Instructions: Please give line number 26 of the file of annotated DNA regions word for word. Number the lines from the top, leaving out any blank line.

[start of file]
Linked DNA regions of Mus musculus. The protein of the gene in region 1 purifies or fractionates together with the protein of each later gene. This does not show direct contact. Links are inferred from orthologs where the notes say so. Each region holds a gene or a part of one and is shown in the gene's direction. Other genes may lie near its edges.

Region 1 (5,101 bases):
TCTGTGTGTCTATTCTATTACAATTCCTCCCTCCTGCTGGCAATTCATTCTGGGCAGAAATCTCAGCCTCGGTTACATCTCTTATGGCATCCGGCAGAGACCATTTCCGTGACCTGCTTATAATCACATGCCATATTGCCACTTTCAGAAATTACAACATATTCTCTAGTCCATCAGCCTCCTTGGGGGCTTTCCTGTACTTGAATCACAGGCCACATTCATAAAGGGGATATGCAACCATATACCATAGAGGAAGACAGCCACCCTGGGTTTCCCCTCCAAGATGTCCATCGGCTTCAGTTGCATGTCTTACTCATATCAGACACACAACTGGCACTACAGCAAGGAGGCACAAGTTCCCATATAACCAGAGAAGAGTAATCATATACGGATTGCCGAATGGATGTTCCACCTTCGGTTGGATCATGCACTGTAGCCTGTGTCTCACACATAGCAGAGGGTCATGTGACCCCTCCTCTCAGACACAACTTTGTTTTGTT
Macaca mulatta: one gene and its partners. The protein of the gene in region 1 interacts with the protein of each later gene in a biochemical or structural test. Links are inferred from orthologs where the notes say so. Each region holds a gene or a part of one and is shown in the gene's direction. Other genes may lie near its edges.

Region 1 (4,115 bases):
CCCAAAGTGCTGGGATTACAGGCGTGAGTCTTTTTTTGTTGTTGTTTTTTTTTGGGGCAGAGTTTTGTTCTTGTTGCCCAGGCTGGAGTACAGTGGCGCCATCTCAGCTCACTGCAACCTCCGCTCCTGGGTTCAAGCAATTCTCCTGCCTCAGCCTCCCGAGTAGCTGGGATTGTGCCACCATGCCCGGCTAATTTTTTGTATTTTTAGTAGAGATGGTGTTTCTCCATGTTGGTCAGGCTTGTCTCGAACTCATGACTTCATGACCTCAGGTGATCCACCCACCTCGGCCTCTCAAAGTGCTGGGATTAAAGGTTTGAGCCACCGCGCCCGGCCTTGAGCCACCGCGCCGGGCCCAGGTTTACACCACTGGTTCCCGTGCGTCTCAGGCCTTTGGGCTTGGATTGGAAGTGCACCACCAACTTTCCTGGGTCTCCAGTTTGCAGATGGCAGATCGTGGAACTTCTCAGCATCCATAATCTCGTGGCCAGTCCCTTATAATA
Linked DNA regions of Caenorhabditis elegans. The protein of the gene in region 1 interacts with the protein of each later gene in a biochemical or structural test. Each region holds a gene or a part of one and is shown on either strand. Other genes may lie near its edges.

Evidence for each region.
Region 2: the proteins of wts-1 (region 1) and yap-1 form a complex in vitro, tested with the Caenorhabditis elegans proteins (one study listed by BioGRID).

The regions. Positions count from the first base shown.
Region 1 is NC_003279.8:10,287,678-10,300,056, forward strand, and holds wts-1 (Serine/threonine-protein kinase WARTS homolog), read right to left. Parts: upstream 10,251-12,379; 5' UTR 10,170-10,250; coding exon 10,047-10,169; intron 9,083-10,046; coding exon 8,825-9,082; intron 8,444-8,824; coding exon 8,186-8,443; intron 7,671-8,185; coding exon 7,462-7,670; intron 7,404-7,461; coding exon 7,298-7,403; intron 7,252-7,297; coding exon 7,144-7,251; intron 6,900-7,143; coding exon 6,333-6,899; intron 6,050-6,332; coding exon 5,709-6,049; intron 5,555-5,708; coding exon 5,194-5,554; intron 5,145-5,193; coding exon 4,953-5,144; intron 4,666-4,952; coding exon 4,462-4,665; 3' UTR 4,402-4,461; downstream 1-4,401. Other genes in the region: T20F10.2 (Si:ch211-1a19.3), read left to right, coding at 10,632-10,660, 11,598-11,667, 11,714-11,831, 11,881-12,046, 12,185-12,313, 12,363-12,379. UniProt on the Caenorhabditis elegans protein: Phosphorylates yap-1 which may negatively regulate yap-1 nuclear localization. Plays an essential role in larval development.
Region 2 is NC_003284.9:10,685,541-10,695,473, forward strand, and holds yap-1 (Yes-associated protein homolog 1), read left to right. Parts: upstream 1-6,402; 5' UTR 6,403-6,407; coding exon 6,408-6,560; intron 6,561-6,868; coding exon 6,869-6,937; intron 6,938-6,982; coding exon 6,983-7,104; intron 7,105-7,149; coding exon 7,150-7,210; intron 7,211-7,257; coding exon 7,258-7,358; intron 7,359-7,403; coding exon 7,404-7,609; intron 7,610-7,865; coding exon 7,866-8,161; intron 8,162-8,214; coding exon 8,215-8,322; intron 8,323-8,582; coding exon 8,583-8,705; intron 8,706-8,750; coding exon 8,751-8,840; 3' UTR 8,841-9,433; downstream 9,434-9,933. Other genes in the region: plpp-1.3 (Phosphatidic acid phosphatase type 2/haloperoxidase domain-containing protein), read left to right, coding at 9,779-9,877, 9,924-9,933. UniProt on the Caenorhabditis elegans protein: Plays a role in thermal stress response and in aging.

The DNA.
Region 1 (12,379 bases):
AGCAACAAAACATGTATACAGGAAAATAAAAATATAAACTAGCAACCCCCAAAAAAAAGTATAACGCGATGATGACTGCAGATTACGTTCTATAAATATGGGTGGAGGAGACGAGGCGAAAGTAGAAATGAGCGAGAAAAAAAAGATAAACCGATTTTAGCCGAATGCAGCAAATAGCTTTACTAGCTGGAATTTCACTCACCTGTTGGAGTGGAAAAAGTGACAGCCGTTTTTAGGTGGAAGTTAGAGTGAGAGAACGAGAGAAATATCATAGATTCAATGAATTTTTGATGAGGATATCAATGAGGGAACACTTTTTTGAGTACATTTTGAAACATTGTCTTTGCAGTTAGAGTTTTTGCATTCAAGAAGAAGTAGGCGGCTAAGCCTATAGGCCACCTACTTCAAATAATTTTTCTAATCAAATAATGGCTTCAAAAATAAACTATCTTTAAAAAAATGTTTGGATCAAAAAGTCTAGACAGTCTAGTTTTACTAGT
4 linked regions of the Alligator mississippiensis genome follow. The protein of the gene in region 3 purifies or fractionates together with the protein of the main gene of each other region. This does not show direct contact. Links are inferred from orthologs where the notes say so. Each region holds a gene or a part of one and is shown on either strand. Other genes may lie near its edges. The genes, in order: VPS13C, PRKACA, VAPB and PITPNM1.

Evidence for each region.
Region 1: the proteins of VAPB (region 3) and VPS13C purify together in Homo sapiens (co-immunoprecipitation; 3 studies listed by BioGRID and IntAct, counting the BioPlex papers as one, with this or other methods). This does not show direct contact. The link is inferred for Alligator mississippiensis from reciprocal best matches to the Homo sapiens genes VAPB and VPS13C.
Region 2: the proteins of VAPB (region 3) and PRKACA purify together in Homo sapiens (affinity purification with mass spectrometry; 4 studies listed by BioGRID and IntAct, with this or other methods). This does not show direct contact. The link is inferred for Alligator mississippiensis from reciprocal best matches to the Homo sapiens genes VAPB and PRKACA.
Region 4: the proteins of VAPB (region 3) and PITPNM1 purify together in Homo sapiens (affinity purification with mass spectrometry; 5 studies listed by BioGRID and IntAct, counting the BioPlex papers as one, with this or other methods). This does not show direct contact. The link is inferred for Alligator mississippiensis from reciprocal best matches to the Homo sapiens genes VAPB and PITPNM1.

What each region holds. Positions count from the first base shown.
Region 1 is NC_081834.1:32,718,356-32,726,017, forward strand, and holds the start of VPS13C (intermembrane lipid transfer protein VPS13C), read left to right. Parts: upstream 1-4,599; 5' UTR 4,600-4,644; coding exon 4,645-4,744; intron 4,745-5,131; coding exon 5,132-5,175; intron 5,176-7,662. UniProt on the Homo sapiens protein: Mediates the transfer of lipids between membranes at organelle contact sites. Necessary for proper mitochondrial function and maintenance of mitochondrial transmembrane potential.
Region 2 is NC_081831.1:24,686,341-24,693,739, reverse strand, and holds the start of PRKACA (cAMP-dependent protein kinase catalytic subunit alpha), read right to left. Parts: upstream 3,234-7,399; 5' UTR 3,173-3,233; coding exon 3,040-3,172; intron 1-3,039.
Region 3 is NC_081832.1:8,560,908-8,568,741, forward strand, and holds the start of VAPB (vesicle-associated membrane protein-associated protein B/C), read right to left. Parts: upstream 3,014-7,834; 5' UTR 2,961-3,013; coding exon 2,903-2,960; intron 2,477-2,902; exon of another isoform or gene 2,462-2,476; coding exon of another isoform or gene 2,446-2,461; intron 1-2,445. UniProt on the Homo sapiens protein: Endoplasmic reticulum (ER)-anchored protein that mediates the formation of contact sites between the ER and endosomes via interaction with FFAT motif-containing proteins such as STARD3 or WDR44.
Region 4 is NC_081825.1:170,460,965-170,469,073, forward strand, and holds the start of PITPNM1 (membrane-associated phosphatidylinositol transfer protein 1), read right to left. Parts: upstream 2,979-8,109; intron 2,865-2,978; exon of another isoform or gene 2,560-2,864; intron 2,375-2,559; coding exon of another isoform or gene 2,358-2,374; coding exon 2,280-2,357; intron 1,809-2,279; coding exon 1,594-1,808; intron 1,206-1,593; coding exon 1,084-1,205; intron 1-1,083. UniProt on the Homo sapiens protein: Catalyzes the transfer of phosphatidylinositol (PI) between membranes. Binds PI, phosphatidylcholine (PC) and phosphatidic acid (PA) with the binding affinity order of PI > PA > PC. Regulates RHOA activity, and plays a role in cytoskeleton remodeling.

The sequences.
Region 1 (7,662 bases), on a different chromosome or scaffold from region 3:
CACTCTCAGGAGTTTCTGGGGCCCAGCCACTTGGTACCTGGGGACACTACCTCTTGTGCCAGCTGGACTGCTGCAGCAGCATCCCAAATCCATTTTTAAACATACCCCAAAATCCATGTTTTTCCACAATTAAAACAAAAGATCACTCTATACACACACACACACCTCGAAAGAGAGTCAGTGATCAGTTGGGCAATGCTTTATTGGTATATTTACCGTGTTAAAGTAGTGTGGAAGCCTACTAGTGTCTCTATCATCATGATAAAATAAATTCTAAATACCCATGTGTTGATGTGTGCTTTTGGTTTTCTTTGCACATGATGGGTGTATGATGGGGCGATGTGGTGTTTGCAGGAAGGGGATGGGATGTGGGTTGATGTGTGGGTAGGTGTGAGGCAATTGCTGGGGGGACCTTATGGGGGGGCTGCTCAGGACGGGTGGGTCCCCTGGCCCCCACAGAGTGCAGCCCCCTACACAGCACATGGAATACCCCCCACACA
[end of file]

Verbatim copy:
The sequences.